What is Big Data? Unlike the name might suggest, it’s not about files that are really big, or a complete knowledge about something. But, in order to better grasp the meaning of this important term, first let’s try to understand what exactly is Data and how can it be BIG.
What is Data?
Unlike information, that can imply understanding, data can be regarded as a measurement of something, a value that describes the state at a certain point in time, without any information about how high or low that value is. So, information could be regarded as a comparison of data over a period of time.
Let’s take a temperature sensor, for example. If we place it inside an unknown environment and it reads 32°C, this is a data point, or a piece of data. But what can we learn about this data point? At the moment nothing. We do not have something to compare it to, in order to extract information. We do not know what the environment is, what are the high’s and low’s in that environment, what is the expected median value for the temperature, and so on.
In order for us to be able to extract information about the environment itself, we must use many sensors and must collect many data points. The number of data points per unit of time is called the resolution, and this aspect is very important, as for certain applications we might need a certain resolution that is high enough so the environment reveals itself fully.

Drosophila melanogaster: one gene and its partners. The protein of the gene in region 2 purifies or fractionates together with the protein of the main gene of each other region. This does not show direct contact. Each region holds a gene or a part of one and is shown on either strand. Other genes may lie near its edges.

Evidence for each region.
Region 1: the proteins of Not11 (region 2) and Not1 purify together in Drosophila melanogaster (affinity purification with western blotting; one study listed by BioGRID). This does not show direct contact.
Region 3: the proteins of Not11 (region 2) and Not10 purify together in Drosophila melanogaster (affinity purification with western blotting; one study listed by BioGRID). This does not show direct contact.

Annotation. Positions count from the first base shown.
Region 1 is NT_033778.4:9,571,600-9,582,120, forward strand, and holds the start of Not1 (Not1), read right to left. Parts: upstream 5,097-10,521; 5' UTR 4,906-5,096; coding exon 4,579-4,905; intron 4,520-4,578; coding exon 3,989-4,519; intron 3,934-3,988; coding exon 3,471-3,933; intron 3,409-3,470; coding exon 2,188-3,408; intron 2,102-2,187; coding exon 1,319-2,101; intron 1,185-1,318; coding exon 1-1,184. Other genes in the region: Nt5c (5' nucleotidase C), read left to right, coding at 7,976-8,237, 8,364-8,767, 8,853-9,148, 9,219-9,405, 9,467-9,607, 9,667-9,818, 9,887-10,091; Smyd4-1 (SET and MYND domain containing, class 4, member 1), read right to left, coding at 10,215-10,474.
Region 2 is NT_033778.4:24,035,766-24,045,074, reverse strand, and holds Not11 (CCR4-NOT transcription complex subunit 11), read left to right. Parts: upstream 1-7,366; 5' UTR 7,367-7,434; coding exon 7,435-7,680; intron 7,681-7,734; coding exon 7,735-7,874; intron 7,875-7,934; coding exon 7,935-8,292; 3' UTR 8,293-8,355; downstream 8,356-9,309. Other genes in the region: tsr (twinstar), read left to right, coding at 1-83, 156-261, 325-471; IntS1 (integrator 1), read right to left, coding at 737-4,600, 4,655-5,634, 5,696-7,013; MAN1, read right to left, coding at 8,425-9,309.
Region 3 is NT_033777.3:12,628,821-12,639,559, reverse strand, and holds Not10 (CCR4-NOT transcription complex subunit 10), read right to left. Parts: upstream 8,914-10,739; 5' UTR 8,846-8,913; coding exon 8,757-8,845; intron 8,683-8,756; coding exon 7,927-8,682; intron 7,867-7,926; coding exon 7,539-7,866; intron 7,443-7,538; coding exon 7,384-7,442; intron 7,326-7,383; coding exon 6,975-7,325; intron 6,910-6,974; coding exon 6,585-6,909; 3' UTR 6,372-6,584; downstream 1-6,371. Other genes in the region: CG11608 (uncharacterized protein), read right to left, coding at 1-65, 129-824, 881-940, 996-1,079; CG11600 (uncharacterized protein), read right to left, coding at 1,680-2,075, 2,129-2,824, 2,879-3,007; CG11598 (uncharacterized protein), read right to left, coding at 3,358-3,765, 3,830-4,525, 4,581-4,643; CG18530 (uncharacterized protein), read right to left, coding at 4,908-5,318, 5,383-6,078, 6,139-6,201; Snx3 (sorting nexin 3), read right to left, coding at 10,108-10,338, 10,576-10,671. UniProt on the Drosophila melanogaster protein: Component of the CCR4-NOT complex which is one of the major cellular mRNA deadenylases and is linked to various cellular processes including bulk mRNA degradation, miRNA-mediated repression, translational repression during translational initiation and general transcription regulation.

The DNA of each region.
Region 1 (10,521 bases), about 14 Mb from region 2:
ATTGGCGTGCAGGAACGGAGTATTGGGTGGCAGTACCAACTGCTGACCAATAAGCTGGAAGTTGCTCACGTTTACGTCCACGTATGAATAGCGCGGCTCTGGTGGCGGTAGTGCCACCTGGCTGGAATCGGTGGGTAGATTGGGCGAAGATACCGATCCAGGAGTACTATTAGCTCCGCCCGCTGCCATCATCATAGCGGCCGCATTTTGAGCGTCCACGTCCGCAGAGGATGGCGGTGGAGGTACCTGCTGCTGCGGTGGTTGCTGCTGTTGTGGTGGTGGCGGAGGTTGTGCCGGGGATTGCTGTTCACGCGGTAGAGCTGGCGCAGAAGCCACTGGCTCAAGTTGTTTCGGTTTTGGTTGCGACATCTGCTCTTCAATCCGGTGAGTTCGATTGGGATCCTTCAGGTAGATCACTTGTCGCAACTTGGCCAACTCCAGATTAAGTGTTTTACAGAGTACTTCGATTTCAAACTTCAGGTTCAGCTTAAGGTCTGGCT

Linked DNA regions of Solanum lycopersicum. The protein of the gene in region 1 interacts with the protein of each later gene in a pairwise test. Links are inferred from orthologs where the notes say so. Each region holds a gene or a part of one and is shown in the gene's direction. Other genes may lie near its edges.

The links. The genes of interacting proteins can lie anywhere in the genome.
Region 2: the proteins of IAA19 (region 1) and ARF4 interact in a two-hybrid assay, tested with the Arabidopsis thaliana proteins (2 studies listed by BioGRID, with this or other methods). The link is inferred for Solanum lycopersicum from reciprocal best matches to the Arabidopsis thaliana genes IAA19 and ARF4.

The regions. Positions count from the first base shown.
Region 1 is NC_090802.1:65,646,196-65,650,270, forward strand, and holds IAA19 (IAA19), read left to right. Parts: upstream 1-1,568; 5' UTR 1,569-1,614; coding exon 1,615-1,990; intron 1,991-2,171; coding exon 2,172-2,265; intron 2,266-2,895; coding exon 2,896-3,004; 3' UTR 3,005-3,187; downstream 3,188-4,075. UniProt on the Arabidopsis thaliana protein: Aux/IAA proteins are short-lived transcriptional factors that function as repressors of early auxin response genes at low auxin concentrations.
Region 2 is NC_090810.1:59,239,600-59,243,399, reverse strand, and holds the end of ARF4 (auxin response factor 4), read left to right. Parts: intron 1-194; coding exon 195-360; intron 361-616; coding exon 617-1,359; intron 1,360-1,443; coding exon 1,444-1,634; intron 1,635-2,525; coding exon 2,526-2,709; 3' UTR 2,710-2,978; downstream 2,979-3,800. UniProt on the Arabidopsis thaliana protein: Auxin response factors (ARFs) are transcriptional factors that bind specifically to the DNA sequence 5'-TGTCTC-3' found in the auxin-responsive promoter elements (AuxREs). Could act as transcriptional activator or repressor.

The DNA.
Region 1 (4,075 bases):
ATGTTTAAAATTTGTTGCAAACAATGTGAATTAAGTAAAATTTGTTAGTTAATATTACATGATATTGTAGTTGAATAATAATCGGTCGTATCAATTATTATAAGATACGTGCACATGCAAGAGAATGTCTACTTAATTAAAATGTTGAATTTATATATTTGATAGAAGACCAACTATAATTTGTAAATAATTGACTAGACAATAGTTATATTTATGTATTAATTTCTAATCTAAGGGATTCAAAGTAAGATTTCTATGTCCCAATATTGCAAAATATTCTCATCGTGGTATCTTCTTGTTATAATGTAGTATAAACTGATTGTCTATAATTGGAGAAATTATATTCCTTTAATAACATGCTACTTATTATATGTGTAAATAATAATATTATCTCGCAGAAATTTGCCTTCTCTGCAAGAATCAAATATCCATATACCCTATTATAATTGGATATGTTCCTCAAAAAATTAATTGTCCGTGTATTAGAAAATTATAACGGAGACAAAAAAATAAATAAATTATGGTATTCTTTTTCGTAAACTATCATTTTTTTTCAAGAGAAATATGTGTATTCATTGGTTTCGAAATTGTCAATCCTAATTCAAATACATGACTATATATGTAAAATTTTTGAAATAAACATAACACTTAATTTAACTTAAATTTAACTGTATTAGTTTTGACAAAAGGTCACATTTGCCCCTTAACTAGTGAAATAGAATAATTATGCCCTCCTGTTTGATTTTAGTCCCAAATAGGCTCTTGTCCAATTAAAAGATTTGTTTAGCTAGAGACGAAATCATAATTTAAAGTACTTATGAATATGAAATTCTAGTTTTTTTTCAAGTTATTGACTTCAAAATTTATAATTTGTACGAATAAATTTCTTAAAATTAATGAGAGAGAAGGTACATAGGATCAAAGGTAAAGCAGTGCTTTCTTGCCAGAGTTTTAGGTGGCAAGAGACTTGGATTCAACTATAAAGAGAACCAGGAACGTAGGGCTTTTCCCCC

What is BIG Data?
Imagine reading sensors data in a greenhouse. To better understand the growth conditions for the plants, many sensors are needed, like temperature, humidity, light and so on. Let’s say we have 20 sensors.
We are interested in the daily variation for all the sensors, so a 15-minute reading resolution should be ok. This means 96 data points per sensor, so a total of 1920 data points will be generated daily. Yearly, the size of the database grows with an additional 700.000 data points. The volume is already overwhelming and is poised to grow exponentially as time passes. This is Big Data.
Why is Big Data important today?
We live in a world of information and are surrounded by countless systems that generate many petabytes of data daily. Collecting and analyzing this data is extremely important in the context of optimizations that can be applied on systems, but also for other purposes like fault detection, cybersecurity, intrusion/fraud detection and many more.
An important aspect to be noted is that Big Data is not limited to the Internet of Things (IoT) world, but has many applications in other areas too, like banking. Huge volumes of data are generated by every system daily. Why not use this data to inspect, debug and optimize such systems?
Holisun can provide Data Mining methodologies and complete workflows that enable Big Data to be analyzed, summarized and even generate Machine Learning models based on them. This can enable Digital Twin creation and full system analysis and predictions to happen. Big Data approaches are implemented in some of our projects, like BIECO, MUSHNOMICS and SDK4ED.